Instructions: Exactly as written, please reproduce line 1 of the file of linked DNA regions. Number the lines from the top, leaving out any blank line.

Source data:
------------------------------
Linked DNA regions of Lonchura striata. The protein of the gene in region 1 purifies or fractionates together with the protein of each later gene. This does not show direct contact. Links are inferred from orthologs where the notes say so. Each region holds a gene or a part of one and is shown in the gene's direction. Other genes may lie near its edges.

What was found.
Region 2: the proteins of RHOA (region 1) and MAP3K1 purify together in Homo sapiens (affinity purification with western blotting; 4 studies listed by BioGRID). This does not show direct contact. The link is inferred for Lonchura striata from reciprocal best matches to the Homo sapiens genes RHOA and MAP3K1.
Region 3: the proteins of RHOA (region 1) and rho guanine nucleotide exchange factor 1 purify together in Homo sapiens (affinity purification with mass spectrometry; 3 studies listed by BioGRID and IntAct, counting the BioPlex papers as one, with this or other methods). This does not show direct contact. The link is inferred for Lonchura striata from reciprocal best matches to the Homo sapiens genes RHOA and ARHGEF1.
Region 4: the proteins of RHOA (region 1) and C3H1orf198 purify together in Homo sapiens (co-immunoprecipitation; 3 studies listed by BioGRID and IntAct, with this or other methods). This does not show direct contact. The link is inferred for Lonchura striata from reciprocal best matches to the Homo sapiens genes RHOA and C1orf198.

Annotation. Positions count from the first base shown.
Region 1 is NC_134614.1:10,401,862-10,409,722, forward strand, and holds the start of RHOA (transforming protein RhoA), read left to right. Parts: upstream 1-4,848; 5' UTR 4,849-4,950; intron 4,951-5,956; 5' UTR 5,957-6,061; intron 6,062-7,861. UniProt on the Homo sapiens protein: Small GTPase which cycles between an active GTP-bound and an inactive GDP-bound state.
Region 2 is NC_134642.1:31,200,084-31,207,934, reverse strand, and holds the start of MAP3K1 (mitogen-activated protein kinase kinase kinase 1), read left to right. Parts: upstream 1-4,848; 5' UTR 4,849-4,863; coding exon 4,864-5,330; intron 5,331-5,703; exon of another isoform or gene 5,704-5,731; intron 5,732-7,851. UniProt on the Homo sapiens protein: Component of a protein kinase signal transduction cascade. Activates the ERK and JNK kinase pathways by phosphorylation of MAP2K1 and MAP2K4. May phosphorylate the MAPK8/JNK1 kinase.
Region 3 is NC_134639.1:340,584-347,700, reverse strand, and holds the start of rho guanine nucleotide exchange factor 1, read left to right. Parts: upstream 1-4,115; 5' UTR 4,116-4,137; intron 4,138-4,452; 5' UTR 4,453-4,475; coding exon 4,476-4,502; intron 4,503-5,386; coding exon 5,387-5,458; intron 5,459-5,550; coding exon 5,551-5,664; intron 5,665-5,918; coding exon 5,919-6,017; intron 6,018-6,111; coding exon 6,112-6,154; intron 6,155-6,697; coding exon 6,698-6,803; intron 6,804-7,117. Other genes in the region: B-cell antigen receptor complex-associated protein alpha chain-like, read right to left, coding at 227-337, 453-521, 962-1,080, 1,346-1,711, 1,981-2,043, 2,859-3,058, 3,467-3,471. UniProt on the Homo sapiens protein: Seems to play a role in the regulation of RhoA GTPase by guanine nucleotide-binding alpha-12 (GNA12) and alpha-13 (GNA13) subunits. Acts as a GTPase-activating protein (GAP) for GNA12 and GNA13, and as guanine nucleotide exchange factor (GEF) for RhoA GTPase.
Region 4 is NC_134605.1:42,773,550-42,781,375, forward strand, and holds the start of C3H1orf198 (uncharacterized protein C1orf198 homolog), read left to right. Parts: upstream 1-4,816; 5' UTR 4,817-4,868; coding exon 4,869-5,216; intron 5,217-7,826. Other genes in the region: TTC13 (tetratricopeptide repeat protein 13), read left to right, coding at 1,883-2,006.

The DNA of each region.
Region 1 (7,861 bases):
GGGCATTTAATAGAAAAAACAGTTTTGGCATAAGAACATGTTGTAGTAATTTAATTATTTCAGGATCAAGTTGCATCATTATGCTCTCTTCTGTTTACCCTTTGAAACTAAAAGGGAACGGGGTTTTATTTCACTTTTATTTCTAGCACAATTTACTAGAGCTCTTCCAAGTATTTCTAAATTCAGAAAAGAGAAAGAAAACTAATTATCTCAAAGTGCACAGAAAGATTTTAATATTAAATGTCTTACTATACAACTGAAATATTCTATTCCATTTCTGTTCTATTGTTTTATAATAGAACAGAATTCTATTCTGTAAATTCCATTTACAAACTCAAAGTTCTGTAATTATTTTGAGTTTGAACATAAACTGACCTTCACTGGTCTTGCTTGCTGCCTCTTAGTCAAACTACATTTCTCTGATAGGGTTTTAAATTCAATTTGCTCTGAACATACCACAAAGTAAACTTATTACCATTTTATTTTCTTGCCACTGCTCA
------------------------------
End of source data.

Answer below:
Linked DNA regions of Lonchura striata. The protein of the gene in region 1 purifies or fractionates together with the protein of each later gene. This does not show direct contact. Links are inferred from orthologs where the notes say so. Each region holds a gene or a part of one and is shown in the gene's direction. Other genes may lie near its edges.